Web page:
Posts Tagged ‘paranoid schizophrenic’

Coming-of-age novels are a gutsy genra with challenging standard bearers to match or surpass.  Add to that challenge the task of writing with honesty, empathy, and insight about a paranoid schizophrenic sixteen year old boy off his medications and with a violent past, you have overwhelming odds the book will not fly.  But this one does.  John Wray gives us Will Heller, who is sometimes known to himself as Lowboy.  He is joined by Ellen, his past and present victum and girlfriend, Violet his mother, and Ali Lateef a detective trying to find Will either above or below New York City.  The chase is messy not merry and it holds you to the very last line of the book.  If the other characters were not so well tended the book would be difficult to read but each becomes important and only slightly less mysterious than Will.

There is no sermonizing or great life lesson in Lowboy.  It is novel through and through, giving the reader an opportunity to independently consider what it takes to be a professional on the schizophrenic duty line everyday.  Neither sympathy or empathy could keep you there.  To be detached yet in contact at every moment, never forgetting what is possible and what is beyond reach, must even for the professional drain reserves.  T spend a life time in the profession is more than I could give.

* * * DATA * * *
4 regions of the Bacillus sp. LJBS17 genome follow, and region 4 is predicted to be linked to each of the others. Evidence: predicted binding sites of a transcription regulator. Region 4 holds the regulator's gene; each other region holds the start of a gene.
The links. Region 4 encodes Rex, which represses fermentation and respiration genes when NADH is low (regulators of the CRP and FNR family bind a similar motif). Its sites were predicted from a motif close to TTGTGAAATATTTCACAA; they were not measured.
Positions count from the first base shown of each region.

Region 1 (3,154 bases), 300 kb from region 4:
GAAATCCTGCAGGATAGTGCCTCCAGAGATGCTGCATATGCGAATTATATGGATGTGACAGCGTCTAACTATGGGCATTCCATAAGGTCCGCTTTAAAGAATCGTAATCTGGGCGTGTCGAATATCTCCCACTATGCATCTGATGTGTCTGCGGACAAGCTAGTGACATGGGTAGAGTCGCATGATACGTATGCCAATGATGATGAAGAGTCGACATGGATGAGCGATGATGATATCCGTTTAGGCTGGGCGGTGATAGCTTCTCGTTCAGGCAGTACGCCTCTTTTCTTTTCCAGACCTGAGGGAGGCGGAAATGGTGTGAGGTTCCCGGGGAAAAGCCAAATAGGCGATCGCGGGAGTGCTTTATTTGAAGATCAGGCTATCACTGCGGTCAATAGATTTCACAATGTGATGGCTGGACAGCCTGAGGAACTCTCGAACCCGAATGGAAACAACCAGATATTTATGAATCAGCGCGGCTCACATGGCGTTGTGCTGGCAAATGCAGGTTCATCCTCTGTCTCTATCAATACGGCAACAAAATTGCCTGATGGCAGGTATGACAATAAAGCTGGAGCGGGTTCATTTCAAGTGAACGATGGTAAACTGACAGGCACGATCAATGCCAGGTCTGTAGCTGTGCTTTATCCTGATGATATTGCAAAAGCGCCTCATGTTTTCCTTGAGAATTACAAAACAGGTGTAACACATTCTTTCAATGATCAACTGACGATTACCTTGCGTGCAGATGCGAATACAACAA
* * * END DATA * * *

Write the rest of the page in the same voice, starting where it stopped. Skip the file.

Those voices, those many voices, from where do they come?  Who are they?  Even Will did not seem to know.  It must be a fatal car crash that never stops.

I don’t know what American philanthropy has done with this disease but I am sure there is always a local charitable need that goes without ample support.  While even more pharmaceutical advances are bound to come it is difficult to expect they will solve everything.  There will always need to be people who understand and are ready to professionally help, and individuals and families ready to support that work through endowment funds.  Others can not say you should do.  Only the sole voice you are blessed with can tell you what is your duty and your opportunity.  Charles Marlin


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